In response to this three-fold issue, it is perfectly legitimate to question the temporal linearity that a reform process could break, challenging the apostolic succession and transmission. The Orthodox suffer what Professor Konstantinos Delikostantis calls a “Loukaris-complex”, meaning that because Orthodox theology was once influenced by western concepts, Orthodox theological revival should be a purification of that theology, using the Fathers of the Church not only as an unchanging spiritual identity, but also as the reason for not reforming things which have always had the potential to be reformed, such as language, liturgy, norms, calendars, dialogues, or gender roles, while respecting and protecting the foundations of the faith (Scripture, creed, dogmas). Unfortunately, many of traditions have been “essentialized” through a process of ideologization and isolation. As Vladimir Lossky wrote, “to be within the Tradition is to keep the living Truth in the Light of the Holy Spirit; or rather, it is to be kept in the Truth by the vivifying power of Tradition. But this power, like all that comes from the Spirit, preserves by a ceaseless renewing.”

Despite the fact that many oppose the ecumenical commitment of Orthodoxy, no one ever really addresses the crucial issue of denominationalism which was created by the 16th century Reformation. For the canon law professor Archimandrite Grigorios Papathomas, denominationalism justifies “Orthodox co-territoriality” in the Diaspora. However, it is necessary to clarify whether the Orthodox ecclesiological compromise on the Diaspora, of various Orthodox dioceses coexisting outside of their canonical borders, could not be considered as a real – although transitory – Reform of Orthodox self-understanding of the mystery of the Church based on territorial Eucharist. While the acceptance of the Orthodox Diaspora is often justified for pastoral reasons, does not the ethnic polarization of this issue oppose the catholicity of the Church? A Reform should reconcile reasonable accommodation and ecclesiological teaching.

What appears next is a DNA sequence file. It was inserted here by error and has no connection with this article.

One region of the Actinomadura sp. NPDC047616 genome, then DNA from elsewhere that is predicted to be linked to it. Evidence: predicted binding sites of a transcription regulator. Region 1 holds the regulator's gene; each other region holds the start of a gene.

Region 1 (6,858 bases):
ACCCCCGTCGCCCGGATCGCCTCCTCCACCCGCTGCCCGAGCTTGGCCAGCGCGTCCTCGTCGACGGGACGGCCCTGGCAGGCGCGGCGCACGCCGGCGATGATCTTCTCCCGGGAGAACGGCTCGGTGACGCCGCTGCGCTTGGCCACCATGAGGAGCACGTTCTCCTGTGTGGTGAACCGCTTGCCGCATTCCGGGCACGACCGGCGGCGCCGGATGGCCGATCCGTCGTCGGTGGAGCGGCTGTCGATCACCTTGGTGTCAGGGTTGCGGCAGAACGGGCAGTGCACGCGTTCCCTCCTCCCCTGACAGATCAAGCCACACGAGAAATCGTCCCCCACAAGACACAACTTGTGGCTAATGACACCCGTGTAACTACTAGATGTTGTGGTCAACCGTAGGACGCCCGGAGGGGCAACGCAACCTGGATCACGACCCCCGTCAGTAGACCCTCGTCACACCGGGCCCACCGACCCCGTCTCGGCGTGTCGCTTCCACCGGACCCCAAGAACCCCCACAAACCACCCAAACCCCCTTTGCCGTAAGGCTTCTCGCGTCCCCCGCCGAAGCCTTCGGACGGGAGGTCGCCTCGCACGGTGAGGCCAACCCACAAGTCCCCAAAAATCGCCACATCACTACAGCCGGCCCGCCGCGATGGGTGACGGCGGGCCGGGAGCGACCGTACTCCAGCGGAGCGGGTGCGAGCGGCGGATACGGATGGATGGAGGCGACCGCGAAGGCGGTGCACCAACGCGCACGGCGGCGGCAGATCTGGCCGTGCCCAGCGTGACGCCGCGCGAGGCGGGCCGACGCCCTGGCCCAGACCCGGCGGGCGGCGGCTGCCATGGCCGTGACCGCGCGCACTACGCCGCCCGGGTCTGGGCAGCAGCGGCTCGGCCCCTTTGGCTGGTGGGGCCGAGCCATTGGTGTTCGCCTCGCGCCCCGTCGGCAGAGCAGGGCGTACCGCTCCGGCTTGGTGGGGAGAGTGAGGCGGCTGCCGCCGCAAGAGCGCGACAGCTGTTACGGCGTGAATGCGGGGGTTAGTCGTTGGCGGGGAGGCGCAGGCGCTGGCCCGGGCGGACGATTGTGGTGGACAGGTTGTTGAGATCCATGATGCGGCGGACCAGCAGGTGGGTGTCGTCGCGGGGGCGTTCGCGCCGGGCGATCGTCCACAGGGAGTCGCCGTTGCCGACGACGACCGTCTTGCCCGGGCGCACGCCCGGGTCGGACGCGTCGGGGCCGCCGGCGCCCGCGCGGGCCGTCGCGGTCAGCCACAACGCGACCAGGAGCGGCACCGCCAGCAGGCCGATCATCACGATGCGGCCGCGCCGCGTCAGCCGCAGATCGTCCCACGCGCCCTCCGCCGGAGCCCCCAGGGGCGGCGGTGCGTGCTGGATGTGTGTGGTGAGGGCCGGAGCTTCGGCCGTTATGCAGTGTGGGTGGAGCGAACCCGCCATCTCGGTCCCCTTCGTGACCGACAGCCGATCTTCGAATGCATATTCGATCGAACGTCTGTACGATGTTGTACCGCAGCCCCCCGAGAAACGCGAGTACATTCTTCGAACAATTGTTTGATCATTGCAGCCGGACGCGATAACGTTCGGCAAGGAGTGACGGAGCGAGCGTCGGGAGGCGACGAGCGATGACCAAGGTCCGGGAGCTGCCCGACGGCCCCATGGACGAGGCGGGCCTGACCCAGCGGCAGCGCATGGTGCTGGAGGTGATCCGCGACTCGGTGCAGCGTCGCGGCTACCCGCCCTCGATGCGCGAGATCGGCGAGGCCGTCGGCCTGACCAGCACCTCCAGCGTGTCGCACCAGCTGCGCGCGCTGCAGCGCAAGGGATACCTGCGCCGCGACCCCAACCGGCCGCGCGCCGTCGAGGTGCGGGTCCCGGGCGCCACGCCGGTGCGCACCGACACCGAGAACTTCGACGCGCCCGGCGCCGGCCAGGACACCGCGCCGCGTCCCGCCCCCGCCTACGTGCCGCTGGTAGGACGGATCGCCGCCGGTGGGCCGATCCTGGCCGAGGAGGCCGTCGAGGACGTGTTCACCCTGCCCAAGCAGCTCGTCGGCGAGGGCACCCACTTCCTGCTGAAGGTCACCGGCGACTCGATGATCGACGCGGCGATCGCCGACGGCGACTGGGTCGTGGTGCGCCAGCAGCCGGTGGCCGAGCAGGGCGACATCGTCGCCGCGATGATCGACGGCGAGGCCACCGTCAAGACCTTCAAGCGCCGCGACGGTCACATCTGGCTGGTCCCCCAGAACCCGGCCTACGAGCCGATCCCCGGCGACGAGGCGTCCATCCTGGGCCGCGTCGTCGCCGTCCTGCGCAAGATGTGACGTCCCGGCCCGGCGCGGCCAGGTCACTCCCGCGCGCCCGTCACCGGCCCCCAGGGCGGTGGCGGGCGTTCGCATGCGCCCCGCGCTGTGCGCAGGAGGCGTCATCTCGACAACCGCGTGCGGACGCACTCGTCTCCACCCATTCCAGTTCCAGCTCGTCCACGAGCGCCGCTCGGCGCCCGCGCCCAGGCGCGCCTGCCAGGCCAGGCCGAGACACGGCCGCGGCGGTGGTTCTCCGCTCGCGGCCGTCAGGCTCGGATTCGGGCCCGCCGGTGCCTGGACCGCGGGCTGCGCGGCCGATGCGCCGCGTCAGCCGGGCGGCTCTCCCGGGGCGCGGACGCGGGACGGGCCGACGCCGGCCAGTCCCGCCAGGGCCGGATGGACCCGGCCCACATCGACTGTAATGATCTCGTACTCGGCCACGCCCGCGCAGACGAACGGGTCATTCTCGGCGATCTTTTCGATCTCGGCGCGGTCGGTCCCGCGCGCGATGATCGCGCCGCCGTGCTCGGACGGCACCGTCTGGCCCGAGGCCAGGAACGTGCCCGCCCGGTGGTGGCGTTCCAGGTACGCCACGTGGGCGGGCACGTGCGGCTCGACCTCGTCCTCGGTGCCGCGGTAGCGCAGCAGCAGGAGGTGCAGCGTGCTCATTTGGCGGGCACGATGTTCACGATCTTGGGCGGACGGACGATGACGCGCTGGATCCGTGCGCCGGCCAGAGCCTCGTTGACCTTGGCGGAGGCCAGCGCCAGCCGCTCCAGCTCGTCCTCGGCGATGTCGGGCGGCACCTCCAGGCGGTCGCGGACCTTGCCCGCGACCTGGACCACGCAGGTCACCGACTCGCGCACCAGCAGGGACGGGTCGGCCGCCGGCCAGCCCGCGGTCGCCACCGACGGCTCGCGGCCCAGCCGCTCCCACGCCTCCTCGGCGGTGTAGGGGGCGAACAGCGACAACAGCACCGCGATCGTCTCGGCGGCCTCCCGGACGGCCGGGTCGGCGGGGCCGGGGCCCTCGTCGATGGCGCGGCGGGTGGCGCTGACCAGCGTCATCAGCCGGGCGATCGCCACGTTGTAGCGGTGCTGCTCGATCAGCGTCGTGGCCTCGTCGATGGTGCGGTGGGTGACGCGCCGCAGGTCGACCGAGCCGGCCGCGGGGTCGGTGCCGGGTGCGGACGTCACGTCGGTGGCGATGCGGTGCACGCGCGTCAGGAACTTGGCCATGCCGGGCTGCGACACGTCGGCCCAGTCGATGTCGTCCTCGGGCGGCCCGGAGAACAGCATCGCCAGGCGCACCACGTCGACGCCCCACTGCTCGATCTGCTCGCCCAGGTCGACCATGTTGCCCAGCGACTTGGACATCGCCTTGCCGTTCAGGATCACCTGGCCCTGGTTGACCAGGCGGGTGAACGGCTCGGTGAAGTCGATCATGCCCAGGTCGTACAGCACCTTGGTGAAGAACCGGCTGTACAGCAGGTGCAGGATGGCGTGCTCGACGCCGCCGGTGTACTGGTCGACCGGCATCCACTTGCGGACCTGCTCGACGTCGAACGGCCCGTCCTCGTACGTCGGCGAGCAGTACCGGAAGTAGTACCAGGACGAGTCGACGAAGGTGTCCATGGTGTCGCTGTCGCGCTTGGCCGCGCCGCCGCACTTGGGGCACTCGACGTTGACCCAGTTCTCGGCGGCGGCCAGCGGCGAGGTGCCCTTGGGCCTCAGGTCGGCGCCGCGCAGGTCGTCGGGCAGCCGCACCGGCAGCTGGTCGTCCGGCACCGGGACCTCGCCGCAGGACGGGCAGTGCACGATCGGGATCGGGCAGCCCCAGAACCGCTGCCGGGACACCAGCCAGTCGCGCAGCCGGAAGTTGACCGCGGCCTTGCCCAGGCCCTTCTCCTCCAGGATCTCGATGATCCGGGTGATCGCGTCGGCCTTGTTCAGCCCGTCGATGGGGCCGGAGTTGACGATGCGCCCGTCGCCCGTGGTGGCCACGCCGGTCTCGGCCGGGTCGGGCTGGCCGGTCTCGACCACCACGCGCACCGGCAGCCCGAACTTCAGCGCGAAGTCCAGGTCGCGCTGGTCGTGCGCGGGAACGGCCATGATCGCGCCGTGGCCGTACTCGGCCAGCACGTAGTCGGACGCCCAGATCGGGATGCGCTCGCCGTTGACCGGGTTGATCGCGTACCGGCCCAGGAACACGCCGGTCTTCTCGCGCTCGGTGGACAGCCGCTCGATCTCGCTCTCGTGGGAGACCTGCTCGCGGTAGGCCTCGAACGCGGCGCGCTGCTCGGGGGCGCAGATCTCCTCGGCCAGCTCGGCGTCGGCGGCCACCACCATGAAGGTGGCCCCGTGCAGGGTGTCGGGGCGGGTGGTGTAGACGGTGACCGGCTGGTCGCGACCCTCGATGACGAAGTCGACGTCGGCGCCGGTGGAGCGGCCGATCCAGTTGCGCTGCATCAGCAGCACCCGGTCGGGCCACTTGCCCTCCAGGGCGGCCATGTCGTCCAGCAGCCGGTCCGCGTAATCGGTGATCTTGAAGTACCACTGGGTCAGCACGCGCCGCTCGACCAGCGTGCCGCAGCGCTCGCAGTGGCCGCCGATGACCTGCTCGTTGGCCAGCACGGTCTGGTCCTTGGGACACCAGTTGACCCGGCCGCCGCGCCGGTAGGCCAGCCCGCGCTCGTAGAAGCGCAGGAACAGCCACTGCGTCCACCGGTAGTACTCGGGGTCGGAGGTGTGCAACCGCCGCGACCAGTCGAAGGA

At a time when the Orthodox Church is preparing to convene its Holy and Great Council, the proximity of the anniversary of the Reformation must invite us to consider the renewal of our spiritual tradition in order to remain in contact with History in “the life of the world” and not only for “the life of the world.”

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Public Orthodoxy seeks to promote conversation by providing a forum for diverse perspectives on contemporary issues related to Orthodox Christianity. The positions expressed in this essay are solely the author’s and do not necessarily represent the views of the editors or the Orthodox Christian Studies Center.

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Public Orthodoxy seeks to promote conversation by providing a forum for diverse perspectives on contemporary issues related to Orthodox Christianity. The positions expressed in the articles on this website are solely the author’s and do not necessarily represent the views of the editors or the Orthodox Christian Studies Center.


Public Orthodoxy is a publication of the Orthodox Christian Studies Center of Fordham University